Specific Methods vs. Abstract Design Thinking
Methods are easier to learn and can be directly applied. Learning general concepts takes more time, but can be much more powerful and versatile.
Current toolkits such as the IDEO HCD Toolkit and Frog's Collective Action Toolkit focus on specific methods. They both place the methods in an overarching design framework, but make it difficult for someone without previous experience in design to run a project with those methods.
Generally, I found that design schools focus on the more abstract design thinking, while design firms that teach workshops focus on specific methods.
Design is a process driven by a mindset.
Understanding the a design process is useless without understanding how, when, and why to apply it. To teach the mindset, you need to teach people what it feels like to do design.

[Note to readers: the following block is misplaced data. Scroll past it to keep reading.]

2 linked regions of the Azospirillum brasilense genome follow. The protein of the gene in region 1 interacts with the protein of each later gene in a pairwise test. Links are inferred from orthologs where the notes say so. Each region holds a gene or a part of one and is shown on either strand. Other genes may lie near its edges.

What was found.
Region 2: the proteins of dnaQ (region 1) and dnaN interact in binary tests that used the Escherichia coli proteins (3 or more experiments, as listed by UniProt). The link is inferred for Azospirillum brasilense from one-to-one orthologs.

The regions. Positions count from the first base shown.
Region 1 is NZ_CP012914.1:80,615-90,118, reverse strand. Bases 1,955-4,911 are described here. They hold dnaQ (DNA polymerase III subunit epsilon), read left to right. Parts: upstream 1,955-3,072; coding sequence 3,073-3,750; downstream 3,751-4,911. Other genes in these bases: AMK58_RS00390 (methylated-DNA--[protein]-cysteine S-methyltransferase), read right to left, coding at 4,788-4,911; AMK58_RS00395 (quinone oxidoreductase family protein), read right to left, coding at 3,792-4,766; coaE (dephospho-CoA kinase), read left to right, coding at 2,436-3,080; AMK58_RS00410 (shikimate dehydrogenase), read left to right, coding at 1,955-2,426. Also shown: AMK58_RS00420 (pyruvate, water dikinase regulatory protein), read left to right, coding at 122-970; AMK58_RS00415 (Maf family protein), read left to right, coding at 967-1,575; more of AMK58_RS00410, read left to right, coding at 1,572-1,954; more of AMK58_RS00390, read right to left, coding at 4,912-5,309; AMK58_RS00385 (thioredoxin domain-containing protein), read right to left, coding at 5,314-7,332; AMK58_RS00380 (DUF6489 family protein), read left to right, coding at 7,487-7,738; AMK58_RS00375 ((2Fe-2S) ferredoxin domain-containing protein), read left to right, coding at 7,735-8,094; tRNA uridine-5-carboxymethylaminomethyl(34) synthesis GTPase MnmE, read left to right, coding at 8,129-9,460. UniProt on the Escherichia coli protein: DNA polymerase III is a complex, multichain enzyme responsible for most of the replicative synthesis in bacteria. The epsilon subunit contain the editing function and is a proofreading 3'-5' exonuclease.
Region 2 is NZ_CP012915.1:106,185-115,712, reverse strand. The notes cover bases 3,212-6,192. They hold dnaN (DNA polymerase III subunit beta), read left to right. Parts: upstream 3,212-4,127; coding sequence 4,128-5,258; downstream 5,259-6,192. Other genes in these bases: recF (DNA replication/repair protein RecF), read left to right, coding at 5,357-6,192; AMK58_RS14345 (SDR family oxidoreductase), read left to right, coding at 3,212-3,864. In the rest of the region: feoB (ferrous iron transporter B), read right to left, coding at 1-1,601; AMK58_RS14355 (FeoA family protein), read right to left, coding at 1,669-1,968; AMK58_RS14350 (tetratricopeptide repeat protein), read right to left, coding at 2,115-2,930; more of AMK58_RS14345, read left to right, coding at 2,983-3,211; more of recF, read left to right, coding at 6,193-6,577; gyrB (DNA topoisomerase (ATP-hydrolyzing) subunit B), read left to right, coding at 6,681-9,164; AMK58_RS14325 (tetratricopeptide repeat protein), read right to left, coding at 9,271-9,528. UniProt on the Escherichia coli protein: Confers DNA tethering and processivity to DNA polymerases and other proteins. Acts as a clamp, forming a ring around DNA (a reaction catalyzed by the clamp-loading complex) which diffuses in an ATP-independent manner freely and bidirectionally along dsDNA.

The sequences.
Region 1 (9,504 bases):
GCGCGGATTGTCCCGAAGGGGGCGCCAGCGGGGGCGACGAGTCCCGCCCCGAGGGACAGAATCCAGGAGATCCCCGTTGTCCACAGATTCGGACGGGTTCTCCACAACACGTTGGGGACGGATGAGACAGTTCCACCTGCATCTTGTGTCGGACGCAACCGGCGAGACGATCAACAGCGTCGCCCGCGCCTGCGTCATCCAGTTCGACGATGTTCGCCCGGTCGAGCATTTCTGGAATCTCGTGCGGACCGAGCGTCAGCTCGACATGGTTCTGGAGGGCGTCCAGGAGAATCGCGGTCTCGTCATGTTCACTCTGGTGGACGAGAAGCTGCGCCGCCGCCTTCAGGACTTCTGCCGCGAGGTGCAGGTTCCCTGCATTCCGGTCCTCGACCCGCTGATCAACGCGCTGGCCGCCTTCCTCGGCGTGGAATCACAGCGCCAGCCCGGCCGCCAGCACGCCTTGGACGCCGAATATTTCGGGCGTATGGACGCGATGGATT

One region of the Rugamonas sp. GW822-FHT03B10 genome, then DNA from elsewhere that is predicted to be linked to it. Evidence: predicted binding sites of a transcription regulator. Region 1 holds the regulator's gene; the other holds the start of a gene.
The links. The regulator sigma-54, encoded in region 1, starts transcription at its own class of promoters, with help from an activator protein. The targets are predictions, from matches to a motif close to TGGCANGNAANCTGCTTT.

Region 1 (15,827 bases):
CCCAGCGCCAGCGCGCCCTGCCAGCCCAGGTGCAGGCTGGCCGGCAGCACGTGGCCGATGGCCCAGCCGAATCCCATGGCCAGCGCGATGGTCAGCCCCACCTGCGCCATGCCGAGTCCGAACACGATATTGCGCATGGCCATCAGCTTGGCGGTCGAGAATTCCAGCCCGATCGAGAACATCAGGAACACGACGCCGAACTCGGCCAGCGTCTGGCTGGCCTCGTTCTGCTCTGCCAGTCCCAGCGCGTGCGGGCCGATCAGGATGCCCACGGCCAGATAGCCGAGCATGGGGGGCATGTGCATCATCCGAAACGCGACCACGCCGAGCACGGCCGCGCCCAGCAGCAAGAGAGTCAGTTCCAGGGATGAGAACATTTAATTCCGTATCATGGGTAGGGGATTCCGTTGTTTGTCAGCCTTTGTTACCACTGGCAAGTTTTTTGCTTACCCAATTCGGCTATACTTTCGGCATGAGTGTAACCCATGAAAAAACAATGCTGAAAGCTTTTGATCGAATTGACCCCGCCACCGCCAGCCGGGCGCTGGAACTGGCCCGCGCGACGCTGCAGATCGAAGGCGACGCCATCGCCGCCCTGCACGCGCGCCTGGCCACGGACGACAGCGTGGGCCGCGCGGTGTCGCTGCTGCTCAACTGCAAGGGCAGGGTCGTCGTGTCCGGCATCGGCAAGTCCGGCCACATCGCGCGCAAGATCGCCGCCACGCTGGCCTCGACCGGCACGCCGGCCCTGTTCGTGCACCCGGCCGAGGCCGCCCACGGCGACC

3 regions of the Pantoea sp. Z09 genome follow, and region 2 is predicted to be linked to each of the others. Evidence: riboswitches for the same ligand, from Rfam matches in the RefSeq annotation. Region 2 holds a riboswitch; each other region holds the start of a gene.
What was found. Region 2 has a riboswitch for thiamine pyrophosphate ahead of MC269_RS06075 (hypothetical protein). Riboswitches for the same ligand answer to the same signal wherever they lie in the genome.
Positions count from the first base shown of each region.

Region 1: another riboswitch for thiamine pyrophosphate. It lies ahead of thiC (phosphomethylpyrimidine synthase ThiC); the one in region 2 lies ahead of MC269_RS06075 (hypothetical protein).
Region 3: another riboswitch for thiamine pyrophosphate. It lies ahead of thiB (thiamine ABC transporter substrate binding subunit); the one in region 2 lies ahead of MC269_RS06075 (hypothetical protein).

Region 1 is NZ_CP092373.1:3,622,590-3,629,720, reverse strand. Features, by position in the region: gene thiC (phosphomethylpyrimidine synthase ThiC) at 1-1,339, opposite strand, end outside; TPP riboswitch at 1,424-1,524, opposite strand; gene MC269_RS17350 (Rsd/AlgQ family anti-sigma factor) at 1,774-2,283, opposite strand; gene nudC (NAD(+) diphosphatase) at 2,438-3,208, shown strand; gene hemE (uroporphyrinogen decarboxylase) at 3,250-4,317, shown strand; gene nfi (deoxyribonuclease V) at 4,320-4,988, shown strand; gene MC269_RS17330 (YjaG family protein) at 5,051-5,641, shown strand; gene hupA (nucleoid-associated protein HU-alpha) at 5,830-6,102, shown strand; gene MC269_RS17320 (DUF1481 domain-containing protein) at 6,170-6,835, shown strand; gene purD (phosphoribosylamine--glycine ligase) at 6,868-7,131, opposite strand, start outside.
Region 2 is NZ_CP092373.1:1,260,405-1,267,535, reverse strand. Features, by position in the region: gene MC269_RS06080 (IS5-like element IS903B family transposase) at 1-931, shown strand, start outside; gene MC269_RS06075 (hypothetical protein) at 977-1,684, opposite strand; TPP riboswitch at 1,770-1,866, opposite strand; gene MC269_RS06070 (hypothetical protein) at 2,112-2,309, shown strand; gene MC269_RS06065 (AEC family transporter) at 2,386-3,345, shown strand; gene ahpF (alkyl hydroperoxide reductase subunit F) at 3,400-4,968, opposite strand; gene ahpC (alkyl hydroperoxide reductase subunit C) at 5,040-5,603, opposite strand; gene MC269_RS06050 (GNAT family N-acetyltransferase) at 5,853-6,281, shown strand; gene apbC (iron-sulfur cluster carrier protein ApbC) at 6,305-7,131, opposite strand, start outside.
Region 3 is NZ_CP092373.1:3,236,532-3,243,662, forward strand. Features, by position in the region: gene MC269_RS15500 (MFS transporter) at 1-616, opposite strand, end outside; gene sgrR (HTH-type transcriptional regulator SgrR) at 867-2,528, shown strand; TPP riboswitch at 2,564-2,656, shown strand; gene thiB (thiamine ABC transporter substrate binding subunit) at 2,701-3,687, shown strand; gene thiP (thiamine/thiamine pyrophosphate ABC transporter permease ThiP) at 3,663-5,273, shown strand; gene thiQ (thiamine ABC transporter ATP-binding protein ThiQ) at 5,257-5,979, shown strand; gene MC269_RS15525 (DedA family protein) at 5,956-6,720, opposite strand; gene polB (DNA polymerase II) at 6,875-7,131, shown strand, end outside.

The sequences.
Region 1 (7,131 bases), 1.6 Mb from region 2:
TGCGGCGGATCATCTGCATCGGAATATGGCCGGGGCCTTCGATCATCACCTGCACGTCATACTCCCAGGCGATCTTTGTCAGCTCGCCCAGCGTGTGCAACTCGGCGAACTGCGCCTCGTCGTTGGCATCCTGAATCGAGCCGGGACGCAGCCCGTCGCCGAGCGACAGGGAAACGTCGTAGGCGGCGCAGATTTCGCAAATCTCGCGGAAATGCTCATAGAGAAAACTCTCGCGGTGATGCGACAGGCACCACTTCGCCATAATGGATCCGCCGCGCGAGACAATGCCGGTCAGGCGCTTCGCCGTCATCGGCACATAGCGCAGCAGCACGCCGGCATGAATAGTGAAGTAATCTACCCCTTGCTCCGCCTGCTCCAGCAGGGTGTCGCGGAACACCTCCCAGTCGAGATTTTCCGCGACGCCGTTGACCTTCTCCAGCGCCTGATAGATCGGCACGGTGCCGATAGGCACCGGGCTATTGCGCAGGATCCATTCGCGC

Everyone has made their own design process, and they're all exactly the same.
-Empathize, Define, Ideate, Prototype, Test-
-Understand, Observe, Synthesize, Synthesize, Realize, Experiment-
There are many more. I've tried to analyze what they all have in common in order to distill the design process down to a purer form.
Here's a very abstract version of what I think happens in every design process.
1. The designer takes in information from the world.
2. The designer interprets the information from the world.
3. The world gets back ideas on how to improve something from the designer.
4. The world evaluates the ideas and creates more information for the designer to collect.